UNIVERSITIES FOR SELECTED YEARS, 1969-80.
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material that exceeds the width of this screen, use the right arrow
key. To return to the original screen, use the left arrow key.
----------ACTUAL-------------- ---------PROJECTED------------ 1969 1973 1975 1980 ------------------- ------------------ -------------------- ------------------- Black % of Black % of Black % of Black % of Enrollment Total Enrollment Total Enrollment Total Enrollment Total ---------- ------- ---------- ------ ---------- -------- ---------- ------- Community 398 7.44 2,387 16.0 3,515 19.1 5,744 23.2 Colleges --------- Regents Universities ------------ Excluding 2,354 5.44 3,446 6.8 4,286 8.0 5,534 9.6 TSU Including 6,853 14.34 7,581 13.8 8,597 14.8 9,614 15.4 TSU Total Regents System ------------- Excluding 2,752 6.03 5,833 8.08 7,801 10.9 11,278 13.7 TSU Including 7,251 13.99 9,968 14.2 12,112 15.8 15,358 17.6 TSU University of 1,117 3.2 2,200 5.1 3,151 6.7 4,975 9.2 Tenn. ------------- Total Excluding 3,869 4.62 8,033 7.1 10,952 9.2 16,253 11.9 TSU --------------- Grand Total 8,368 9.47 12,168 10.74 15,263 12.4 20,333 14.4 -----------
If the goals are achieved the gap between black student enrollment and the black population of college age will be reduced from 5 per cent in 1973 to between 1.2 and 2.7 per cent in 1980. In the community colleges and the regents system, including TSU, the percentage of black students will exceed the proportion of the population who are black and of college age.
In preparing the plan the committee did not set a single goal, applicable to all institutions. The committee recognized that many of the institutions draw large numbers of students from nearby counties and that the black population of Tennessee is not evenly distributed throughout the State. The distribution of the black population of Tennessee was considered along with the "drawing area" of each school. It was felt that statewide desegregation would be achieved if each institution enrolled black students in approximate proportion to the black population of its service area.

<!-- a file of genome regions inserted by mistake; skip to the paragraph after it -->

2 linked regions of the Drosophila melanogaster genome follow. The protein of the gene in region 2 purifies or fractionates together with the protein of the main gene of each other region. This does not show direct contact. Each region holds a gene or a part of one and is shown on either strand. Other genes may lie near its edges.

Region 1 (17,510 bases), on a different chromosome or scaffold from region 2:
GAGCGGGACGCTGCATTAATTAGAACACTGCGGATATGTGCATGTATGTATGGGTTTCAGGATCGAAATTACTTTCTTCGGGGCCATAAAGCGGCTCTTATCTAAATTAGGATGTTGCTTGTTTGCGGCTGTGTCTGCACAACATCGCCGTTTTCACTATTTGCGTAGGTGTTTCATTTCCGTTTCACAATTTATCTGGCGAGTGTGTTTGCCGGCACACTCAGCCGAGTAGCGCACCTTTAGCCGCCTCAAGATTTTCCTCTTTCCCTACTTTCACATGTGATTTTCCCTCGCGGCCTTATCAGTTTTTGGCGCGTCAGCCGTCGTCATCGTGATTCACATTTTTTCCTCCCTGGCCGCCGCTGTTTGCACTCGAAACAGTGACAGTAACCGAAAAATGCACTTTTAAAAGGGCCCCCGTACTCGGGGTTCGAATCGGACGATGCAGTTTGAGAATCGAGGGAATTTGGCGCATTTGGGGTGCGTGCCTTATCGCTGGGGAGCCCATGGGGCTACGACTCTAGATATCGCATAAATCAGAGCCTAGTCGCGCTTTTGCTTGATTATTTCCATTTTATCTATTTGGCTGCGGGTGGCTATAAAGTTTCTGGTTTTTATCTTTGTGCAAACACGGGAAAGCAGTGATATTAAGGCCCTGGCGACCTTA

The long range plan set statewide goals for black faculty and staff of 5 per cent by 1975 and 8.2 per cent by 1980. The committee noted that a recent survey of the American Council on Education had determined that only 3 per cent of the faculty and staff of American institutions of higher education were black. Again, different goals were assigned to the various institutions rather than a single goal applicable to all. These goals are summarized in the following chart, which was included in the plan:
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material that exceeds the width of this screen, use the right arrow
key. To return to the original screen, use the left arrow key.
----------------Actual----------------- --------------Projected----------------- Fall 1969 Fall 1973 Fall 1975 Fall 1980 ------------------------ ----------------------- ------------------------- ----------------------- % % % % Total Black Black Total Black Black Total Black Black Total Black Black ------------------------ ----------------------- ------------------------- ----------------------- Comm. Col. 236 4.5 1.9 609.2 32.4 5.3 665.7 48.9 7.3 909.7 89.6 9.8 Reg. Univ. W/TSU 2,220 253.3 11.4 2,671.8 231.7 8.7 2,939.1 274.7 9.3 3,152.4 328.3 10.4 W/out TSU 1,936 13.3 0.7 2,363.2 33.5 1.4 2,640.2 61.9 2.3 2,838.7 149.0 5.3 UT 2,033 20.5 1.0 2,598.0 51.1 2.0 2,724.0 92.0 3.4 2,975.0 164.0 5.5 Total W/TSU 4,489 278.3 6.2 5,879.0 315.2 5.7 6,328.8 415.6 6.6 7,037.1 581.9 8.2 W/out TSU 4,205 38.3 0.9 5,570.4 117.0 2.1 6,029.9 202.8 3.4 6,723.4 402.6 6.0